Curbing Your Consumption:
By John Ford
This space has mostly been dedicated to household energy efficiency,
but as gasoline costs rise and the summer travel season begins, the
media is filled with tips on getting more distance for the fuel you
pump into your vehicle.
The first few tips are the obvious ones: drive less, and use a
smaller, well maintained, more efficient vehicle. Plan your trips, and
combine errands. That also means doing what you can on foot or
While it depends on your vehicle and the season, you use about 10
seconds of gas starting it. Therefore, anytime you come to a stop
(when not in traffic – for safety reasons), you should stop your
engine. As of September, Ottawa's idling law comes into effect. Those
running the engine while stationary for more than 3 minutes could get
a $100 fine under most conditions for a first offence. Idling is not
only a waste of fuel, but is harmful to the engine, and produces
harmful (and needless) emissions. Most hybrid vehicles use the concept
of starting and stopping the engine, only when it is required, to
create large efficiencies in a typical urban driving trip.
Choose your tires carefully. The contact patch of your tire is the
only connection your vehicle has with the road. Cheap tires can not
only prevent you from getting traction for braking, they can also eat
up energy in the transfer of energy from your drivetrain to the road,
eating up your savings in gas costs. Contrary to what you might think,
more expensive tires can grip better, last longer, and be much more
efficient. Check the specs before you buy.
Once your new tires are mounted, keep them inflated properly. The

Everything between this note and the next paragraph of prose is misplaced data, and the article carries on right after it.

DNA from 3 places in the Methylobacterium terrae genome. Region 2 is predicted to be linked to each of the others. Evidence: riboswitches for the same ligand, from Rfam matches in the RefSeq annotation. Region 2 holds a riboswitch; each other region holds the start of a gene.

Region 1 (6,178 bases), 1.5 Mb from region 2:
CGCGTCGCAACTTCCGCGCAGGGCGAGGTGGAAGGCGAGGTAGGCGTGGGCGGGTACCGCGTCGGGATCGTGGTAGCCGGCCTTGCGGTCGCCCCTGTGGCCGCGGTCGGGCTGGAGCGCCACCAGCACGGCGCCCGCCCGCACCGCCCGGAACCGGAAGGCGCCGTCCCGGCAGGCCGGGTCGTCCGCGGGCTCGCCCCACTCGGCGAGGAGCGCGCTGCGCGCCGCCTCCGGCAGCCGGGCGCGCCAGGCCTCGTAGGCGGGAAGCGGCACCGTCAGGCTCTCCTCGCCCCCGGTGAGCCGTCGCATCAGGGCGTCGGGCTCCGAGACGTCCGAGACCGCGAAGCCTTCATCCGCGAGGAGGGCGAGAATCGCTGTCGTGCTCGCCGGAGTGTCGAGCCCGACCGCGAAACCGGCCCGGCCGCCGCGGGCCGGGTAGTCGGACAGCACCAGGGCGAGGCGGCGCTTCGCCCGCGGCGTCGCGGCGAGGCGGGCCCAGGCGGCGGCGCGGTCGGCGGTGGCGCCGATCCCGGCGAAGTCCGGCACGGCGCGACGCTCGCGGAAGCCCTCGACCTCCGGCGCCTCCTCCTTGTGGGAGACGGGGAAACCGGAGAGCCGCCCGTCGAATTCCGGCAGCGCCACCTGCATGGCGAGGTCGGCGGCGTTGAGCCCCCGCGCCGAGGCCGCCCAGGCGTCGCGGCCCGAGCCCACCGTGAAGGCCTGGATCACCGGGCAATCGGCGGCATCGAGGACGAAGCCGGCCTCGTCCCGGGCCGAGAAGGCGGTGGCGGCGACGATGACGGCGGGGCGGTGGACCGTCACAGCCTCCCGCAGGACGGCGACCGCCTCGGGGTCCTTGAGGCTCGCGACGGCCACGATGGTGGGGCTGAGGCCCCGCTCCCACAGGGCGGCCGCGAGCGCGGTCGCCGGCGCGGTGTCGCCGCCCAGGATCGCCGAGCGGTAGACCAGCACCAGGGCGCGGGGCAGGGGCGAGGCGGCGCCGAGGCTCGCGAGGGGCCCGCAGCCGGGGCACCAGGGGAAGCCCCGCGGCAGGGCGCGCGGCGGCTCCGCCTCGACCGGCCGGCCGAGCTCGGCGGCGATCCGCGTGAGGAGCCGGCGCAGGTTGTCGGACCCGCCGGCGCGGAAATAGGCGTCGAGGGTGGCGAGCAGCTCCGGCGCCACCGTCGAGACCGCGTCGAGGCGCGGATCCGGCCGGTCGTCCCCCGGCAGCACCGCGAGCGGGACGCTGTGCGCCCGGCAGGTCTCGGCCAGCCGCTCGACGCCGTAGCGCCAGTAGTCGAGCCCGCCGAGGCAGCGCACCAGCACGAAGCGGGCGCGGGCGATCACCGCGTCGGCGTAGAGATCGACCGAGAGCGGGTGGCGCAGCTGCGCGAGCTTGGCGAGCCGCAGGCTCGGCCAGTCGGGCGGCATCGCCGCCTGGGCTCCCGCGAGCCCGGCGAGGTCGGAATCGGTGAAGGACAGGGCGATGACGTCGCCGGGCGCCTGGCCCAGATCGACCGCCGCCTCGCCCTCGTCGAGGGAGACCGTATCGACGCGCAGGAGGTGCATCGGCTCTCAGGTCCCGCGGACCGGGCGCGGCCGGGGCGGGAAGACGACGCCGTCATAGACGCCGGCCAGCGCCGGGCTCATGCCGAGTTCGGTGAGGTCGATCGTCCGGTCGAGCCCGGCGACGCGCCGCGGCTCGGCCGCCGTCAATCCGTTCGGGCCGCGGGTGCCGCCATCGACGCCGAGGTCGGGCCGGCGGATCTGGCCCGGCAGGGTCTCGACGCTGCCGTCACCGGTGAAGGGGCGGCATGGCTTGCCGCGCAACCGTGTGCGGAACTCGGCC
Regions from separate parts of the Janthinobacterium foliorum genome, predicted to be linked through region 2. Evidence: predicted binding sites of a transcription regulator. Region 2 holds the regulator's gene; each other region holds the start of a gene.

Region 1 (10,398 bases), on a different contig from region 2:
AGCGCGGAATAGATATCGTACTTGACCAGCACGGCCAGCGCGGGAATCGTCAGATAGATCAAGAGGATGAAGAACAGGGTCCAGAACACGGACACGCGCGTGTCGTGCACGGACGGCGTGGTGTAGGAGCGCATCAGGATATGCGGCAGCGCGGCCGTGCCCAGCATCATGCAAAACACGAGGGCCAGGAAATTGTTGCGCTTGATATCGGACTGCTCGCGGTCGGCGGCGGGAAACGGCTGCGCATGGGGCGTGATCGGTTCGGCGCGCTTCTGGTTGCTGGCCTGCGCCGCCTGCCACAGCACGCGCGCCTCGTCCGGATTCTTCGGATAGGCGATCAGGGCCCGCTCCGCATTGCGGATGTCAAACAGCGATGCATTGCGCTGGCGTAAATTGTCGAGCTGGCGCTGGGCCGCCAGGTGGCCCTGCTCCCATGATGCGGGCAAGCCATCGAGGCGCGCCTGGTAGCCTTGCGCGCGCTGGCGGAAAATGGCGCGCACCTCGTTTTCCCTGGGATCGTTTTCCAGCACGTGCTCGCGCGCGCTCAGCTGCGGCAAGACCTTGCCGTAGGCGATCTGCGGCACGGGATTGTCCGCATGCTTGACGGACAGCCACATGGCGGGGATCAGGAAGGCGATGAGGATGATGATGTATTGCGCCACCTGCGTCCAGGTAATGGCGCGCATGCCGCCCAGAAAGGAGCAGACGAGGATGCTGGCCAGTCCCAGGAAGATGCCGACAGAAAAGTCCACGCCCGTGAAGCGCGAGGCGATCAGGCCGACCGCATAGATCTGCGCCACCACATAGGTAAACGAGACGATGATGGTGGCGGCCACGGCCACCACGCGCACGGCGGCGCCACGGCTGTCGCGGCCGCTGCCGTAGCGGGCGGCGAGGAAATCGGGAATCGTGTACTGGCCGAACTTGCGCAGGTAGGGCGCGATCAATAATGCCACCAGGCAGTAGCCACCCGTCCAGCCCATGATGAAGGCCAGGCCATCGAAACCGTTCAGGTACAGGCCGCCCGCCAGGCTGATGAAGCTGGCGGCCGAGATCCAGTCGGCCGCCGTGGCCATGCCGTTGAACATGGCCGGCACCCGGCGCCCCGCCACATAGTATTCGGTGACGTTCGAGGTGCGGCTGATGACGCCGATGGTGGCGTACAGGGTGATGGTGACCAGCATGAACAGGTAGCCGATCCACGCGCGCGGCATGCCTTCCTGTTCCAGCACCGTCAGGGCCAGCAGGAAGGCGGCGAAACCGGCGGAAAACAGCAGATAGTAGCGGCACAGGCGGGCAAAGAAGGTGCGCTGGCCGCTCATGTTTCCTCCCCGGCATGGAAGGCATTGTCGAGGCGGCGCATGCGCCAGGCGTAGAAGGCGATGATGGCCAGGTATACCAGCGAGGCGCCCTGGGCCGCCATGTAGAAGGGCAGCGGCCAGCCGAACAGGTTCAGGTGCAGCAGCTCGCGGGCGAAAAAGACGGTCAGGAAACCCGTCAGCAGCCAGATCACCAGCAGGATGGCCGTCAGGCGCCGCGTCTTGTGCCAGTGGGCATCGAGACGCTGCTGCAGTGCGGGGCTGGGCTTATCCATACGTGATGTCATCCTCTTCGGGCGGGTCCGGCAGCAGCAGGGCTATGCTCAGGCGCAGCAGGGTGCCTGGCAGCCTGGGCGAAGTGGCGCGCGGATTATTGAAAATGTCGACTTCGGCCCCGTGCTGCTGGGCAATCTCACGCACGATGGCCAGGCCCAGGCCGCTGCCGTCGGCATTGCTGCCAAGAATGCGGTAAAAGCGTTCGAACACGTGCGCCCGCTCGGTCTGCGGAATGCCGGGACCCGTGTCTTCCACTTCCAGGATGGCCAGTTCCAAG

numbers in the manual or on the door post are usually much lower than
they should be for efficiency, and are set by the manufacturer for
ride quality. I tend to add 5 or more PSI above recommended. DO NOT
exceed the maximum on the tire sidewall, which is NOT the recommended
pressure. Each vehicle will have its own recommended pressure for
front and back based on the tire size, vehicle weight, and weight
distribution. Many new cars have tire pressure monitors. These are
often very inaccurate. Get a good gauge, and check pressures weekly
when the tires are cold. Buy your own pump to inflate tires at home.
Check out metrompg.com A combination
of techniques and technology has allowed this ordinary gas powered car
to achieve up to 2.9 litres per 100 kms, or 97 miles per gallon. Darin
has also tried various experiments to test what works, and what
doesn't work. For example: empty roof racks required 14% more fuel
than a bare roof, and a bicycle on the rack required 37% more fuel.
Use more throttle at lower revs and shift up sooner to get the same
acceleration. More revs uses more fuel. With some cars: lift the
throttle briefly with an automatic to force an up-shift sooner. Buy a
John Ford is a technology consultant, owner of a small energy
conservation business, a graduate of two advanced driving schools, and
the Energy Advocate for the Green Party of Ontario.